by Ralph Berry
‘Lampedusa ahoy!’ is the cry from the hardy seafarers who have made landfall there. They have survived the perilous voyage from Libya and Tunisia, which has claimed many lives, before they were picked up by the border patrols. Lampedusa is the most southerly outpost of Italy, hence they look upon it with the same emotions as ‘stout Cortez,who with eagle eyes stared at the Pacific.’ Having made it to Italy from the badlands, they will disappear into Europe leaving no trace behind save the physical remains of their brief stay on the island. The normal population of Lampedusa is 6,000, the same number as the latest wave of migrants there, who have to be moved speedily to other parts of Italy. After that the customary wastage will settle in and the vast diaspora will claim their own.
The Lampedusa story makes a regular appearance in the press.
Douglas Murray treats it at length in his THE STRANGE DEATH OF EUROPE: IMMIGRATION, IDENTITY, ISLAM (2017, pp.62-73,83-4). That was a best-seller which topped the Sunday Times list for 19weeks with first rate reviews save for The Guardian which hated it and banned it. This was hardly surprising. The three opening sentences of Murray’s book are
‘Europe is committing suicide. Or at last its leaders have decided to commit suicide. Whether the European people choose to go along with this is,naturally, another matter.’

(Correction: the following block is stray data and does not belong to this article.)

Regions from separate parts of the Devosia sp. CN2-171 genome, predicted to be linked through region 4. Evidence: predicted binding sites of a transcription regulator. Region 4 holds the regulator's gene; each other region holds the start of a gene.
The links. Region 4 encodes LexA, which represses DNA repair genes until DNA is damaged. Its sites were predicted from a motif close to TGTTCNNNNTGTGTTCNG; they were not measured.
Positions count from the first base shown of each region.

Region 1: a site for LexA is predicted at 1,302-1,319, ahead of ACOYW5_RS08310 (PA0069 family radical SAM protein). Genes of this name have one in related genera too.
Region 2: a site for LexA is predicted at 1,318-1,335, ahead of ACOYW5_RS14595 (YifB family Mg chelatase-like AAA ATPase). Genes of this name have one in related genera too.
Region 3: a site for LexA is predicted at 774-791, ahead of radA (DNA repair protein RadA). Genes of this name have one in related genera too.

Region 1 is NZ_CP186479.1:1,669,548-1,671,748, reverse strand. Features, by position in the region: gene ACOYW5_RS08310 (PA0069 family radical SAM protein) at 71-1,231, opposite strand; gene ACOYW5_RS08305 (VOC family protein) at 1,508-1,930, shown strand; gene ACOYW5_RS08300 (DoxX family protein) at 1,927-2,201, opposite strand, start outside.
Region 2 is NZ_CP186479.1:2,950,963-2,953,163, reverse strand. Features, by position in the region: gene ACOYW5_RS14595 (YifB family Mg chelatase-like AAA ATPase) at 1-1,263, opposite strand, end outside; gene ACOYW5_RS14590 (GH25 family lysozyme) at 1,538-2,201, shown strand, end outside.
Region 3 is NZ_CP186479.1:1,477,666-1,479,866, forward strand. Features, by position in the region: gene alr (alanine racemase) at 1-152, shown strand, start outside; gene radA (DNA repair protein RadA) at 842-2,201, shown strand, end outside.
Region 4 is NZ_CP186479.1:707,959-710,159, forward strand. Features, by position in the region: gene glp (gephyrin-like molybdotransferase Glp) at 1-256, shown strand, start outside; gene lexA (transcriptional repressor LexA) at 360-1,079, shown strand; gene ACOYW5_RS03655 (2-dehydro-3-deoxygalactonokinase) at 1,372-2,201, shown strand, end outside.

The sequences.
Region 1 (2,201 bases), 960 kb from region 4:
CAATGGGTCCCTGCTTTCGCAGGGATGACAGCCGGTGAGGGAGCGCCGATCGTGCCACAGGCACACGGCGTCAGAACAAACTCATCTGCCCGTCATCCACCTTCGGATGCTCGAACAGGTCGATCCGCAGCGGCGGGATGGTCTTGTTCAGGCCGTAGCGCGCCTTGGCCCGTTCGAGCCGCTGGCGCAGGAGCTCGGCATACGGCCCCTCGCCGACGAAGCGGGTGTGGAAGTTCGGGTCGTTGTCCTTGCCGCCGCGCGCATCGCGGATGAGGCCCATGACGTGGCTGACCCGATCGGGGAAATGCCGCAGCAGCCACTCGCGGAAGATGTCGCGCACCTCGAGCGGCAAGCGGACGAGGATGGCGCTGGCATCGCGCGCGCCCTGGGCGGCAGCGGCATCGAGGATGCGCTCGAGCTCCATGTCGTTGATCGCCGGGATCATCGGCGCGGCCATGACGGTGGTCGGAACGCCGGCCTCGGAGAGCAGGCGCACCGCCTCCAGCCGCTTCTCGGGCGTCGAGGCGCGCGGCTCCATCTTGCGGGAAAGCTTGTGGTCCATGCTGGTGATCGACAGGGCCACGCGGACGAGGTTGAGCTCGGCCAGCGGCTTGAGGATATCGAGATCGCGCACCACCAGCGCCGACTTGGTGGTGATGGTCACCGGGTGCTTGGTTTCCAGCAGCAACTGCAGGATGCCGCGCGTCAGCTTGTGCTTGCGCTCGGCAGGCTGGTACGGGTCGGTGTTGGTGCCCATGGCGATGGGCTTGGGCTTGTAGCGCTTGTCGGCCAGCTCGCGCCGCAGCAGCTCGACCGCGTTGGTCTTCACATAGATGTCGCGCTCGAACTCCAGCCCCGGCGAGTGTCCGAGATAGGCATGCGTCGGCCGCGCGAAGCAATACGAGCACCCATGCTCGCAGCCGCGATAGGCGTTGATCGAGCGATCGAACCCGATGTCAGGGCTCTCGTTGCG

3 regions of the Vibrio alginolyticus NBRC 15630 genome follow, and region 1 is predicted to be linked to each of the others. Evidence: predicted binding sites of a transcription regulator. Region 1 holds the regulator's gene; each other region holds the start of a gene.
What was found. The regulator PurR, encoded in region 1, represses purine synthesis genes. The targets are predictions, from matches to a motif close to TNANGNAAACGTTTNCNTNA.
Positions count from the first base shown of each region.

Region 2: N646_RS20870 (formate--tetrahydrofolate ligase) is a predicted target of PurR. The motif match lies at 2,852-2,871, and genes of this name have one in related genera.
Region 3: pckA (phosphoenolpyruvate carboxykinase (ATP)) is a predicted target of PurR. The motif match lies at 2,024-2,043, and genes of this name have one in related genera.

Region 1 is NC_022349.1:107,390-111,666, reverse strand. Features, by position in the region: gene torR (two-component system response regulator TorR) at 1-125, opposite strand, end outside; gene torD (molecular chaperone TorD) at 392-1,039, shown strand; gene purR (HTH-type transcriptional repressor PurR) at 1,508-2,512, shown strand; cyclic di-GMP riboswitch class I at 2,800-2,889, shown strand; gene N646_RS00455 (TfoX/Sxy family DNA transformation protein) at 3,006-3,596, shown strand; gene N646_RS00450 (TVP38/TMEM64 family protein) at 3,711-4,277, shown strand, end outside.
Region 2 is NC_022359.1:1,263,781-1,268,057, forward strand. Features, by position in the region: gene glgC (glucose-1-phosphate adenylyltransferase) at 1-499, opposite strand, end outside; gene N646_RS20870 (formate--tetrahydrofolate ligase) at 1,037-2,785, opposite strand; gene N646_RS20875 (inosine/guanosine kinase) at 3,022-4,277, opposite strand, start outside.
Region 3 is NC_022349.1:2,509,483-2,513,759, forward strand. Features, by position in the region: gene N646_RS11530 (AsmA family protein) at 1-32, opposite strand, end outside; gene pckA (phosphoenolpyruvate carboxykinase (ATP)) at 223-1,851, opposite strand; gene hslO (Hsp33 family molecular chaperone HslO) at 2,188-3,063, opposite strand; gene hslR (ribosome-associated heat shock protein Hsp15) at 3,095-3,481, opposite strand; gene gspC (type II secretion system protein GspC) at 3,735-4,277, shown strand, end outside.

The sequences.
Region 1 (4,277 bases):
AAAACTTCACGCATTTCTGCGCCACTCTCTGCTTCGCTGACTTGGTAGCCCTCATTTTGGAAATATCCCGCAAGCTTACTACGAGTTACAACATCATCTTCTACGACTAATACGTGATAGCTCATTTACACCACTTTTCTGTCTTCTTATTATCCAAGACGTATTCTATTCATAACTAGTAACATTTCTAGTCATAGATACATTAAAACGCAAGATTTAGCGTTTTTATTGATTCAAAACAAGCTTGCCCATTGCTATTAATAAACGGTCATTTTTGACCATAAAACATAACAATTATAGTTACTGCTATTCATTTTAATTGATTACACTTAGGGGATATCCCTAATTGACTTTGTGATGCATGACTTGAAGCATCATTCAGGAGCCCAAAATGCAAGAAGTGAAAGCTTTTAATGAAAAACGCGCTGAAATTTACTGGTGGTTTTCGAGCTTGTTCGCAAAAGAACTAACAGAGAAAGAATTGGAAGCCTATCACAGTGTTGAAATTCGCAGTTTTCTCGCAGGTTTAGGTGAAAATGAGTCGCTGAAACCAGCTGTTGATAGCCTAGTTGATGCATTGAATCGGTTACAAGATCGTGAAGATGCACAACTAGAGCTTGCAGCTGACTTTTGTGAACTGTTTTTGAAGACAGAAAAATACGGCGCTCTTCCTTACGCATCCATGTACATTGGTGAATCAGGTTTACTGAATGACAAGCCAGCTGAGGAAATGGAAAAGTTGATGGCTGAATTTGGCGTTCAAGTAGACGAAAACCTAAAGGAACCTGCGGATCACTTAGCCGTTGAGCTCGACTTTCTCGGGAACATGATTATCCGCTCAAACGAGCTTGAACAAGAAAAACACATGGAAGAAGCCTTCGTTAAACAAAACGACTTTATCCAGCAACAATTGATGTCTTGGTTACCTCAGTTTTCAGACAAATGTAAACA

In October 2013 a boat filled with sub-Saharan people sank off the coast of Lampedusa. Over 300 migrants drowned. There was a huge political outcry, and the Secretary-General of the UN called for ‘more channels for safe and orderly migration’. That has been the motto of the collective bienpensants, who flourish in England across the parties. There is in this deep calculation at the level of Government. Since stopping migrants is beyond the power of government, the authorities have an ingenious if paradoxical response–if we can’t stop them, we’ll let them in! Legally! Sorted!
So face is saved all round.
This bold and imaginative policy has received no serious challenge that I am aware of. Political leaders bless it. Those who don’t keep quiet. And yet all the problems long seen in uncontrolled migration are untouched. They start but do not end with sheer number. Housing, schools, crime, health with its escalating demands upon the NHS, pensions for the social services and their expansion to cope with the latest arrivals, all place further demands on the State which it is manifestly incapable of meeting.
All this was foreseen by Douglas Murray. He could not however imagine the latest stand of the Home Office, which has decreed that all migrants awaiting a judgment on their status must be given 3-star hotel accommodation. There must be many native British thinking ruefully I wouldn’t mind living in 3-star hotels myself, especially when the Government is paying for all expenses. But the Government–or the governing classes–are determined to welcome all migrants, legal or not.
Lampedusa is the future. ‘Saint-Helene, petit isle’ wrote the young Napoleon in his schoolbook. Another small island is the future of Europe.